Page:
Thesis Defense: Yunhao Bai, Nolan Group
"Adapting Expansion Microscopy to Imaging Mass Spectrometry"
The recent development of Expansion Microscopy (ExM) and related techniques physically enlarge samples for enhanced spatial resolution while largely retaining native biomolecular content and coordinates, but almost exclusive to fluorescent imaging as the readout modality. On the other hand, mass spectrometry imaging (MSI) has been used to acquire spatial multiplex or omics information and excels at interrogating cellular positioning in tissues but is currently limited in the ability to resolve biomolecular features at high-resolution, while instrumental modification is costly prohibited and limited by physics. Combining ExM with tissue MSI technologies would enable integrative multiscale tissue biology studies. This ostensibly straightforward idea is counterintuitive, as expanded ExM gel is similar to a sponge full of water, while most of MSI methodologies require water-free to achieve decent resolution.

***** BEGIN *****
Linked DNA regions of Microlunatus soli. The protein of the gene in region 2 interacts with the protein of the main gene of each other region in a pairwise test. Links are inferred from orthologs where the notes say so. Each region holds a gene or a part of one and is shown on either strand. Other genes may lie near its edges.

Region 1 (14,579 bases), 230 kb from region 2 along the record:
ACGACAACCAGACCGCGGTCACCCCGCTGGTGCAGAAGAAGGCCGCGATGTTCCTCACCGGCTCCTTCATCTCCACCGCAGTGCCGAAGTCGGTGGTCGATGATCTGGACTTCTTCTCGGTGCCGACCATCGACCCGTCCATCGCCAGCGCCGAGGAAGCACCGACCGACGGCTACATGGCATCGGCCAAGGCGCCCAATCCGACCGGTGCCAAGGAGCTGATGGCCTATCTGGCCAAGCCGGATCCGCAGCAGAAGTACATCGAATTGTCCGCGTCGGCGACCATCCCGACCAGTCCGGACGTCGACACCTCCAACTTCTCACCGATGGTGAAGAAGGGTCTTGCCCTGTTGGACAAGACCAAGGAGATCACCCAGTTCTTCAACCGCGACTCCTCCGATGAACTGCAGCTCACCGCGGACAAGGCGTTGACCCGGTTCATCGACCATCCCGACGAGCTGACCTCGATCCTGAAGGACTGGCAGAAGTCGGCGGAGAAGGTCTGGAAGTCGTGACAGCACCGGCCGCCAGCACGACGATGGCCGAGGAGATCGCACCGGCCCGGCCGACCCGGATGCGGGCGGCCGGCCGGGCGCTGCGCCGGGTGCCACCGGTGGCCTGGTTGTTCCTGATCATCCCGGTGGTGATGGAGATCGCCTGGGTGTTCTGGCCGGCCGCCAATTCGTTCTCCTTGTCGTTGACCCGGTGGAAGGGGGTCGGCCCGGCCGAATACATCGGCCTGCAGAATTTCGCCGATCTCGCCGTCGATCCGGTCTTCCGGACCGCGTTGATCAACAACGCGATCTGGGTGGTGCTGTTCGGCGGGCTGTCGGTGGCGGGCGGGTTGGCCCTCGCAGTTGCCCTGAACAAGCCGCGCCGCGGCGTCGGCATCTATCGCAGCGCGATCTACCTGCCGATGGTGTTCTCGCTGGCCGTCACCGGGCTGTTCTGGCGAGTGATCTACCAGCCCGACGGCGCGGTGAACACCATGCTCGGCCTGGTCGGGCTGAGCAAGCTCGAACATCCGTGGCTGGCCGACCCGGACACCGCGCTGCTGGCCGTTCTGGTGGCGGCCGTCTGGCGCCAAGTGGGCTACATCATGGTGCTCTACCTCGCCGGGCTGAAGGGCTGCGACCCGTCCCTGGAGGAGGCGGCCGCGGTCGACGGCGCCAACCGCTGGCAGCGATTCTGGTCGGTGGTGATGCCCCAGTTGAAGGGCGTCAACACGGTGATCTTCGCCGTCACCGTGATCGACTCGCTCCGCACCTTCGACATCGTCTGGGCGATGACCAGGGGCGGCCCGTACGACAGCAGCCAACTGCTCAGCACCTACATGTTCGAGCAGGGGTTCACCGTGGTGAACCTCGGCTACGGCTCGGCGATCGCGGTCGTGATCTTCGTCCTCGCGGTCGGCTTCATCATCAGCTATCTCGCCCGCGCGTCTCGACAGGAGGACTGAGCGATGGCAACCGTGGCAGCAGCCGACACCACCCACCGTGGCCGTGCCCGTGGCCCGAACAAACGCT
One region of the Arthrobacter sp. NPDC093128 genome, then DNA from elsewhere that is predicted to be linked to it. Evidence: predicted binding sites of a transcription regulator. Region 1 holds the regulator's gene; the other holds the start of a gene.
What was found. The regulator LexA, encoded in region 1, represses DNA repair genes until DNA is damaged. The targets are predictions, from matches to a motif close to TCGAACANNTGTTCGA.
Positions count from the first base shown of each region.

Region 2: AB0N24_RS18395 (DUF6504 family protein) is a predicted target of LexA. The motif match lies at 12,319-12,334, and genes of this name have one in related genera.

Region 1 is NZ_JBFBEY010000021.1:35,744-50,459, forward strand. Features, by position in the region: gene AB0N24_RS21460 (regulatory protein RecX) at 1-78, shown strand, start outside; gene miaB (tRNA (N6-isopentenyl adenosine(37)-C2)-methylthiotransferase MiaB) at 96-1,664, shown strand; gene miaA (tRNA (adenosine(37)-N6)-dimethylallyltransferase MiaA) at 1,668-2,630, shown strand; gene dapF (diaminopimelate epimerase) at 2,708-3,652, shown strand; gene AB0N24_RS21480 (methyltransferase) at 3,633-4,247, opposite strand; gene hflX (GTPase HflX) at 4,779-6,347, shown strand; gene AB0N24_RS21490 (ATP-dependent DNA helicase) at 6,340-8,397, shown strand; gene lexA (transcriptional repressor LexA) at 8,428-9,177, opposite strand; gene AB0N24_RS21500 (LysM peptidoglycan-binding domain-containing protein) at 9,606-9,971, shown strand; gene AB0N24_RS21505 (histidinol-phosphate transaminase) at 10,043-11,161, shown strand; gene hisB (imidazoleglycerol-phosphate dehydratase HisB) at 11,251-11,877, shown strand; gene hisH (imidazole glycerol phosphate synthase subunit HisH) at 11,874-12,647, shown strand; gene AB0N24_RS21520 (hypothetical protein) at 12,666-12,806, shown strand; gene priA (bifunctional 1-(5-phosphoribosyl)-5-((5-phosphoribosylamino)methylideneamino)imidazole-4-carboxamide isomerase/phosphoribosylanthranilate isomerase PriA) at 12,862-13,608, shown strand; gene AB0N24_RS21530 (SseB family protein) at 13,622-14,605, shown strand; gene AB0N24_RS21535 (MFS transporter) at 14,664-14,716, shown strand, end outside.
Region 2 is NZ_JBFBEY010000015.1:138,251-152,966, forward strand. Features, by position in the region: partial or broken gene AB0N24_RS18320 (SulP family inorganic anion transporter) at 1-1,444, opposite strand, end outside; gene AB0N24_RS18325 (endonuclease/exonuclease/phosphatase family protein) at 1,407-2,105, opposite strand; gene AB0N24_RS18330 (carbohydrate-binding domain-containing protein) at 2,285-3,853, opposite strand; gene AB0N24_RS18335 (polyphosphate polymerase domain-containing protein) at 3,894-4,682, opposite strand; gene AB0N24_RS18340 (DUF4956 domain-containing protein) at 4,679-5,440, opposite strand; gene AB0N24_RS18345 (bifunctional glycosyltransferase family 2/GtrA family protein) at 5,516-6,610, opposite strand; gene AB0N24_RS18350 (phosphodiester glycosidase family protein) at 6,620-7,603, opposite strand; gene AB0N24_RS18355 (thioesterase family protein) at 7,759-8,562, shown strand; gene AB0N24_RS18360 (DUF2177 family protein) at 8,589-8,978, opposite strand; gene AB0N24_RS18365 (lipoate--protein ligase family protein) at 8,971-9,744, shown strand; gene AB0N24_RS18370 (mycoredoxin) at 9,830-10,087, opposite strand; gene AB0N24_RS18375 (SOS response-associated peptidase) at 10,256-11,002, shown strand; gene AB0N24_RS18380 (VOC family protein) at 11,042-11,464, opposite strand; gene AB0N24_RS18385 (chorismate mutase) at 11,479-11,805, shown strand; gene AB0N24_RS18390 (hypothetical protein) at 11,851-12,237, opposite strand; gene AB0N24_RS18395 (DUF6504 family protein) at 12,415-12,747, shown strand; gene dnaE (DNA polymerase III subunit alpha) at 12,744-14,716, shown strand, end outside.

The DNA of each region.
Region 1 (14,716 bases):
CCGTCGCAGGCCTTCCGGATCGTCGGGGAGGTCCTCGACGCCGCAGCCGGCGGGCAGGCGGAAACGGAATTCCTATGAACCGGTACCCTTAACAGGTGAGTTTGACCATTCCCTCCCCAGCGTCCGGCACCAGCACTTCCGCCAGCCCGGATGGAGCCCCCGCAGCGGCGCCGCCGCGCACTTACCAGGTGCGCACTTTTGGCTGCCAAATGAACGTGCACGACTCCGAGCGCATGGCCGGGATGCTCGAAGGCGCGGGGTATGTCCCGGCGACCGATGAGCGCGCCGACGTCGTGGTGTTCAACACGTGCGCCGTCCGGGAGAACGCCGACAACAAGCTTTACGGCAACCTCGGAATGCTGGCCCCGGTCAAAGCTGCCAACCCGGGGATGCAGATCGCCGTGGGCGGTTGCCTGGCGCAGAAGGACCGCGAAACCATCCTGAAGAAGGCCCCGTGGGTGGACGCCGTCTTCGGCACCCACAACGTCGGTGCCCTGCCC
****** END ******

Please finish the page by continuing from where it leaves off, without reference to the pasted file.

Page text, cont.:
This thesis will introduce an ExM framework that not only allows the total removal of water inside hydrogels while retaining its lateral magnification, but also preserves the biomolecules inside expanded archival clinical samples. Processed gel can be integrated into existing tissue staining protocols and instrumentation without much modification. This framework allows the multiplexed MSI of proteomics by tagged antibodies with resolution gain as the expansion fold, and it has been applied to archival human lymphoid and brain tissues to resolve orchestrated features of tissue architecture, particularly that of the blood-brain barrier (BBB). Besides this, multiplex imaging of N-glycan that previously inaccessible by fluorescence imaging in expanded archival tissues can be acquired through MALDI-TOF, to push it towards the unpreceded single-cell resolution.